Attendance at the Symposium is free for law professors, law students, judges, law clerks, non-profit advocates, and attorney Pound Fellows. Practitioners attend for $150, which includes the cost of lunch and New Jersey/Pennsylvania/New York CLE filing. (CLE accreditation is expected from these states.)

The Pound Institute
The Pound Civil Justice Institute is a national legal “think tank” created by pioneering members of the trial bar and dedicated to ensuring access to justice for ordinary citizens. Through its activities, the Institute works to give lawyers, judges, legal educators and the public a balanced view of the issues affecting the U.S. civil justice system.

Northeastern University School of Law
Northeastern University School of Law is a national leader in melding experiential education with a theoretical and practical understanding of the role of law in society and the ways in which law advances the public good. The law school advances this vision through rigorous classroom instruction and intensive experiential learning, innovative disciplinary and interdisciplinary research and scholarship, and real world connections in service, scholarship and teaching. Ranked #1 for practical training by The National Jurist, the school’s signature Cooperative Legal Education Program enhances students’ on-campus experience by guaranteeing all students, as part of their three year course of study, a full year of professional experience through four legal placements offered by more than 900 participating employers worldwide.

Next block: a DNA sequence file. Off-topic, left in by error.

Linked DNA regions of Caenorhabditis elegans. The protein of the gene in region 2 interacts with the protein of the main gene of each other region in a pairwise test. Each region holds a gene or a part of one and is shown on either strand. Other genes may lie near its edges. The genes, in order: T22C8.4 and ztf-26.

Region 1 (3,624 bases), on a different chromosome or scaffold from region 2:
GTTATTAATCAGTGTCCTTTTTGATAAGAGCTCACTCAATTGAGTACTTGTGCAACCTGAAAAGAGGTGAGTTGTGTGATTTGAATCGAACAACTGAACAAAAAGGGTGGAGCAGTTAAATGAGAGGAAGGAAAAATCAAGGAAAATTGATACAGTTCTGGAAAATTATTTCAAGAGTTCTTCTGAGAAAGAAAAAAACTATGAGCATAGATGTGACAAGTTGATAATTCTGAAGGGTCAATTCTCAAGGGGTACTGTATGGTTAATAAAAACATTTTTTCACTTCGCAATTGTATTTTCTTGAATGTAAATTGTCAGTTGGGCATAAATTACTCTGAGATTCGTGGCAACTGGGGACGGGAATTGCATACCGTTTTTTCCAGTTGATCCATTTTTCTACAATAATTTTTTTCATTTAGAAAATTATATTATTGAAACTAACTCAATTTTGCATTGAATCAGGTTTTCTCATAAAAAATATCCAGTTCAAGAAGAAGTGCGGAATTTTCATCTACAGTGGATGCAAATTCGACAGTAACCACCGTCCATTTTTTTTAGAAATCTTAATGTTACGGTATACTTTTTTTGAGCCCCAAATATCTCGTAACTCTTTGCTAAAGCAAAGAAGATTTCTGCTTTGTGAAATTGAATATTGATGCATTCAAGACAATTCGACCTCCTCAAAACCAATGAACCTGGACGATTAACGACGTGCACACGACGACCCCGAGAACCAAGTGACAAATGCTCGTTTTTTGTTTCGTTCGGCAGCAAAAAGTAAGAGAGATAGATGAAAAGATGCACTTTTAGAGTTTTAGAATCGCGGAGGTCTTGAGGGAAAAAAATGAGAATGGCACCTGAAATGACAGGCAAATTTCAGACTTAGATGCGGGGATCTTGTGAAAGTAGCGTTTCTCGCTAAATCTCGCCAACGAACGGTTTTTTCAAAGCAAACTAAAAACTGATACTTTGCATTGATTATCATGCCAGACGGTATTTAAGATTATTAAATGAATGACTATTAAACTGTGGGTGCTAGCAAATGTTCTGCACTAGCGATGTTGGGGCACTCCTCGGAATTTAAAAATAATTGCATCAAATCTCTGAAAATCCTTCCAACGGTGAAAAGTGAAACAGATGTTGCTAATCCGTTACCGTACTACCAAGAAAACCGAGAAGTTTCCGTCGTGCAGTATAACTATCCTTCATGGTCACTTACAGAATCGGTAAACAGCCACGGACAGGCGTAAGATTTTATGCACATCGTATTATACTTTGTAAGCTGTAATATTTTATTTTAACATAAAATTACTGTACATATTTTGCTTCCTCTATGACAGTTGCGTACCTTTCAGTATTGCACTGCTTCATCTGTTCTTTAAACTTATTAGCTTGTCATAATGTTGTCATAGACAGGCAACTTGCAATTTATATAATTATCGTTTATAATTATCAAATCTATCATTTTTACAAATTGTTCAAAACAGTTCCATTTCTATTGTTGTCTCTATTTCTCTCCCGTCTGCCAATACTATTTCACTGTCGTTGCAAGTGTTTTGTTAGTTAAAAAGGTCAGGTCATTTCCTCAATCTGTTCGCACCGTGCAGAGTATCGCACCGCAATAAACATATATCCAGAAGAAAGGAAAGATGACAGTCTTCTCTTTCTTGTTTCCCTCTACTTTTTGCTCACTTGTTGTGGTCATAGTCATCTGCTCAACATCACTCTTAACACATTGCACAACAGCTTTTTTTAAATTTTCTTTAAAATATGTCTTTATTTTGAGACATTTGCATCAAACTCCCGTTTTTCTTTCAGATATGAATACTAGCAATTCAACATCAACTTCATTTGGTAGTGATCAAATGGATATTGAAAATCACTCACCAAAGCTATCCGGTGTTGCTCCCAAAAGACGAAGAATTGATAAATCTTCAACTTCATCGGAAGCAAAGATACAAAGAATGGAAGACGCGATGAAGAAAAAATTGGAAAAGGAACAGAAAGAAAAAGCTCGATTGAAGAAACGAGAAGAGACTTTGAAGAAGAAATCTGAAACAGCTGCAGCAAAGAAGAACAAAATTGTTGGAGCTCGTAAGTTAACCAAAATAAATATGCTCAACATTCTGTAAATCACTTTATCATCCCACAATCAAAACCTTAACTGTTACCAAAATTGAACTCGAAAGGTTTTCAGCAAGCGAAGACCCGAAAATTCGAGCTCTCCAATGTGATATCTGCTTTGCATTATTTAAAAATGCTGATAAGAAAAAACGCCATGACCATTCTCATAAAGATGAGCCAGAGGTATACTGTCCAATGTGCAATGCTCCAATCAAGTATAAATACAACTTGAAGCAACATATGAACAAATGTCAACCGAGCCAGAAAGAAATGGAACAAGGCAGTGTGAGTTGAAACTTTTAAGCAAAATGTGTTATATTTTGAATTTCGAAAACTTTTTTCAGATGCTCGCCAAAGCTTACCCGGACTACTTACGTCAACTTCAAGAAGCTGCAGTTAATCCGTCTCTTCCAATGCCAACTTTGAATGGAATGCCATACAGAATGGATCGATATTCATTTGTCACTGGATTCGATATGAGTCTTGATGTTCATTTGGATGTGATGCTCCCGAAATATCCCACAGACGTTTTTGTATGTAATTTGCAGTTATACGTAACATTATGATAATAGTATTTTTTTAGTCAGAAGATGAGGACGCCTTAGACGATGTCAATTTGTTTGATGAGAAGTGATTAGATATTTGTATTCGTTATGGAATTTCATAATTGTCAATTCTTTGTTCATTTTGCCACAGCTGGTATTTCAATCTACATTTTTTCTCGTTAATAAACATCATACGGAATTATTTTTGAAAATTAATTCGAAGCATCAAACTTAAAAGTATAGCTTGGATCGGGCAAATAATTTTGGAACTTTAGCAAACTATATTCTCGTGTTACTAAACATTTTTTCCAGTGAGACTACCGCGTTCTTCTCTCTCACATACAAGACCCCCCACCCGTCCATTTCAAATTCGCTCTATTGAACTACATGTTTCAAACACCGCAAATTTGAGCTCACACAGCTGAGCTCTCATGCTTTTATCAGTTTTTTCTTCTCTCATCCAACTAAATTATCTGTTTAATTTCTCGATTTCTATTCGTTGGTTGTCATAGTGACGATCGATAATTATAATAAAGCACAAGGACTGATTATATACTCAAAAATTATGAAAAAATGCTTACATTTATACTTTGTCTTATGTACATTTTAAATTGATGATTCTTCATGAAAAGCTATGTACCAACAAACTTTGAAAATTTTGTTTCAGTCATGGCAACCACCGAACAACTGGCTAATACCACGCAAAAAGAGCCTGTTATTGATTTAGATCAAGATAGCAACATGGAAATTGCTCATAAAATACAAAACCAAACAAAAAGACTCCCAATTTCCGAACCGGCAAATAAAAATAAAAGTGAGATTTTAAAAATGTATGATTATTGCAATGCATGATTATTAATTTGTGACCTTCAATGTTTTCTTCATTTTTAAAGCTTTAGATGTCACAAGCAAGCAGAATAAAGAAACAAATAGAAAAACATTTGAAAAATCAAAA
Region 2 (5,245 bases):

Rutgers Law School
Building on more than 100 years of providing legal education in New Jersey, the newly merged Rutgers Law School, with locations in Camden and Newark, is accredited by the American Bar Association. Steeped in history as a cornerstone of one of the nation’s oldest universities, with a longstanding commitment to social justice, Rutgers is at the forefront of innovation in legal education. With a robust faculty of more than 100 scholars and clinicians, with particular strengths in criminal law, intellectual property, corporate and business law, health law, and public interest law, Rutgers Law offers a comprehensive curriculum, propelled by cutting-edge immersive technology that connects the locations and allows for a fuller range of course offerings. Learn more at”